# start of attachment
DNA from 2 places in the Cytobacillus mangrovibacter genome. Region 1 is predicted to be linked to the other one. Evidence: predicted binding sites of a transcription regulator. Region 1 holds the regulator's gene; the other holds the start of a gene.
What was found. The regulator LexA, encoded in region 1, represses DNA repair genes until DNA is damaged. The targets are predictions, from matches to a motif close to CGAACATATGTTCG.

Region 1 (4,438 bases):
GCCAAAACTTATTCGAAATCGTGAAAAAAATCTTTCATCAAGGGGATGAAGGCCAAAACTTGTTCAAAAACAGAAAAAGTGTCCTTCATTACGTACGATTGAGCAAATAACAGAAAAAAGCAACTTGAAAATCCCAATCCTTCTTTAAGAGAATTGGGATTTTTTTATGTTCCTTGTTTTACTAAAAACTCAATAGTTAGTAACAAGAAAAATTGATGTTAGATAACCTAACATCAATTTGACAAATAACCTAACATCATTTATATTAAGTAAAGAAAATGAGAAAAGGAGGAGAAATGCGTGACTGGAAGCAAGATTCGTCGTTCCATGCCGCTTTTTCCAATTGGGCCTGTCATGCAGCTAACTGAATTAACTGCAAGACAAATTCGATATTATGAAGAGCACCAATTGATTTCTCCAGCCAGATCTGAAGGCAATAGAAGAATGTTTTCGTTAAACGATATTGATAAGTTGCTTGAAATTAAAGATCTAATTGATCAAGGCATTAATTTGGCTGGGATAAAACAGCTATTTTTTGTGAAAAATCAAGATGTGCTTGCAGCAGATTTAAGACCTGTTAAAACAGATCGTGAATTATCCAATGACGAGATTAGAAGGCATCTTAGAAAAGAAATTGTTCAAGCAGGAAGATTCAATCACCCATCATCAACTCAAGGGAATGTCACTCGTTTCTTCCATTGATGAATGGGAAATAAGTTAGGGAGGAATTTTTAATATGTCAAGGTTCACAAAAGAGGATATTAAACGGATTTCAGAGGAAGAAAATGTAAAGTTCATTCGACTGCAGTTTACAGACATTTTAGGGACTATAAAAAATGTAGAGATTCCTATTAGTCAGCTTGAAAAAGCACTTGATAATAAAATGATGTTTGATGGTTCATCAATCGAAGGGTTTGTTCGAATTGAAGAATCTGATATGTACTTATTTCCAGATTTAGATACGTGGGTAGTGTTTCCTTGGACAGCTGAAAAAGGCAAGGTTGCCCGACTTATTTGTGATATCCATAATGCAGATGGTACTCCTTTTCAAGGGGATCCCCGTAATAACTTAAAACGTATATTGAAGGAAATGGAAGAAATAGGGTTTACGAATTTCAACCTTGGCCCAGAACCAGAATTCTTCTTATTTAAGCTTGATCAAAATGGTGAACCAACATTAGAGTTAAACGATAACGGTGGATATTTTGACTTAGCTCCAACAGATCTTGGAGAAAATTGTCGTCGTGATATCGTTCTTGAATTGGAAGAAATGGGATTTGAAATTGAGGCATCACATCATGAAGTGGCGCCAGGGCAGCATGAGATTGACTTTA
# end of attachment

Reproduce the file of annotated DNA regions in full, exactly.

DNA from 2 places in the Cytobacillus mangrovibacter genome. Region 1 is predicted to be linked to the other one. Evidence: predicted binding sites of a transcription regulator. Region 1 holds the regulator's gene; the other holds the start of a gene.
What was found. The regulator LexA, encoded in region 1, represses DNA repair genes until DNA is damaged. The targets are predictions, from matches to a motif close to CGAACATATGTTCG.

Region 1 (4,438 bases):
GCCAAAACTTATTCGAAATCGTGAAAAAAATCTTTCATCAAGGGGATGAAGGCCAAAACTTGTTCAAAAACAGAAAAAGTGTCCTTCATTACGTACGATTGAGCAAATAACAGAAAAAAGCAACTTGAAAATCCCAATCCTTCTTTAAGAGAATTGGGATTTTTTTATGTTCCTTGTTTTACTAAAAACTCAATAGTTAGTAACAAGAAAAATTGATGTTAGATAACCTAACATCAATTTGACAAATAACCTAACATCATTTATATTAAGTAAAGAAAATGAGAAAAGGAGGAGAAATGCGTGACTGGAAGCAAGATTCGTCGTTCCATGCCGCTTTTTCCAATTGGGCCTGTCATGCAGCTAACTGAATTAACTGCAAGACAAATTCGATATTATGAAGAGCACCAATTGATTTCTCCAGCCAGATCTGAAGGCAATAGAAGAATGTTTTCGTTAAACGATATTGATAAGTTGCTTGAAATTAAAGATCTAATTGATCAAGGCATTAATTTGGCTGGGATAAAACAGCTATTTTTTGTGAAAAATCAAGATGTGCTTGCAGCAGATTTAAGACCTGTTAAAACAGATCGTGAATTATCCAATGACGAGATTAGAAGGCATCTTAGAAAAGAAATTGTTCAAGCAGGAAGATTCAATCACCCATCATCAACTCAAGGGAATGTCACTCGTTTCTTCCATTGATGAATGGGAAATAAGTTAGGGAGGAATTTTTAATATGTCAAGGTTCACAAAAGAGGATATTAAACGGATTTCAGAGGAAGAAAATGTAAAGTTCATTCGACTGCAGTTTACAGACATTTTAGGGACTATAAAAAATGTAGAGATTCCTATTAGTCAGCTTGAAAAAGCACTTGATAATAAAATGATGTTTGATGGTTCATCAATCGAAGGGTTTGTTCGAATTGAAGAATCTGATATGTACTTATTTCCAGATTTAGATACGTGGGTAGTGTTTCCTTGGACAGCTGAAAAAGGCAAGGTTGCCCGACTTATTTGTGATATCCATAATGCAGATGGTACTCCTTTTCAAGGGGATCCCCGTAATAACTTAAAACGTATATTGAAGGAAATGGAAGAAATAGGGTTTACGAATTTCAACCTTGGCCCAGAACCAGAATTCTTCTTATTTAAGCTTGATCAAAATGGTGAACCAACATTAGAGTTAAACGATAACGGTGGATATTTTGACTTAGCTCCAACAGATCTTGGAGAAAATTGTCGTCGTGATATCGTTCTTGAATTGGAAGAAATGGGATTTGAAATTGAGGCATCACATCATGAAGTGGCGCCAGGGCAGCATGAGATTGACTTTA